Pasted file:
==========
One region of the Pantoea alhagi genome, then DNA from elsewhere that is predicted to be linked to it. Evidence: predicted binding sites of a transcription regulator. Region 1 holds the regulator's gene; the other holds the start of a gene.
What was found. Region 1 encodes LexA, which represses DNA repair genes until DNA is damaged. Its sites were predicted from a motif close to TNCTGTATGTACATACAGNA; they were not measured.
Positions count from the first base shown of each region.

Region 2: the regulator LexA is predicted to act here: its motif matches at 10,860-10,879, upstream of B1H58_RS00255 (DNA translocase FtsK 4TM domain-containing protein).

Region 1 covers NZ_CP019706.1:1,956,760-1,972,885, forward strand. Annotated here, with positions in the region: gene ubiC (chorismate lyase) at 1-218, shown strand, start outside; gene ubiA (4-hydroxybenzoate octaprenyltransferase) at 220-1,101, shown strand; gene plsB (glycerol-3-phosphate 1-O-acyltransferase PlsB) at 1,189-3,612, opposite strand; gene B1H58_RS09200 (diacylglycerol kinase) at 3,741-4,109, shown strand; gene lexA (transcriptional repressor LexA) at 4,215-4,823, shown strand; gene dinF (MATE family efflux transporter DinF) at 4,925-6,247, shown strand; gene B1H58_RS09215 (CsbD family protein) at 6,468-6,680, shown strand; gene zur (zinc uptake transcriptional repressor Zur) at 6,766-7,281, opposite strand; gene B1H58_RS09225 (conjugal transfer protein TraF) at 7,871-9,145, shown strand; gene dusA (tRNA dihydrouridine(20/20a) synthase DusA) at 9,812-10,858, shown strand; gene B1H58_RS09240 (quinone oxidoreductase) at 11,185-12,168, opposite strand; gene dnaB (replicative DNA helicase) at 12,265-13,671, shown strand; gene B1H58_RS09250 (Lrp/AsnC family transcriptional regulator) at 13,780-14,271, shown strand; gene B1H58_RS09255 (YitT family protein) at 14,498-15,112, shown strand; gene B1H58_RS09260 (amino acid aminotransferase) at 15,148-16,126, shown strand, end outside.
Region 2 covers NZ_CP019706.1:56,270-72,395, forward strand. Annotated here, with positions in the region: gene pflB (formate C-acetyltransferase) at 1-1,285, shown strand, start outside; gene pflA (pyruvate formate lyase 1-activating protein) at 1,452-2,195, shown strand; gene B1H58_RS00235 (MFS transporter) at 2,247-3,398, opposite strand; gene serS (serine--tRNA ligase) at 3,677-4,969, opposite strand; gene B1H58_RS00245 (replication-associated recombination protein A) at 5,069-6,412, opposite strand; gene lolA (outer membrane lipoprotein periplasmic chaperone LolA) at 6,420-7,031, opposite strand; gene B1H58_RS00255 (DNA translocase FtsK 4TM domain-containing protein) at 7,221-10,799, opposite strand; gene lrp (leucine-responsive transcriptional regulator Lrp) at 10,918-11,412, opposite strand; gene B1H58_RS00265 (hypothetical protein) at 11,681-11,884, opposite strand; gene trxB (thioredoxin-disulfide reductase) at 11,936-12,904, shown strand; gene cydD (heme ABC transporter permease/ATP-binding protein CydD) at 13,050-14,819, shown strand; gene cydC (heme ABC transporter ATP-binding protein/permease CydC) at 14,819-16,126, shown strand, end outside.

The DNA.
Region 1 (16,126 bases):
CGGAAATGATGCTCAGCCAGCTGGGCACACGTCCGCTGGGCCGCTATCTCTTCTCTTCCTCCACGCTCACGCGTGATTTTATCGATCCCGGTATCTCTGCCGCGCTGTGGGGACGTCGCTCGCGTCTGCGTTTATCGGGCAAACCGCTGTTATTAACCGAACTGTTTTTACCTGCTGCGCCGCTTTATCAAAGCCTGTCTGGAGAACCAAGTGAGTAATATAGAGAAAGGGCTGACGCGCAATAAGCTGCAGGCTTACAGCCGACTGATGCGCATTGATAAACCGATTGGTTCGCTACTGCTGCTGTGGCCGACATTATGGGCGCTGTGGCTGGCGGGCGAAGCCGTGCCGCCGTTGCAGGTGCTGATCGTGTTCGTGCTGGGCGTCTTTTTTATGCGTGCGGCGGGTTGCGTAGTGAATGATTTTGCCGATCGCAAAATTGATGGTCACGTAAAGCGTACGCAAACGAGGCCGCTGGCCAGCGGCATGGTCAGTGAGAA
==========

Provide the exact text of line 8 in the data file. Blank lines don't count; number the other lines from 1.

Region 1 (16,126 bases):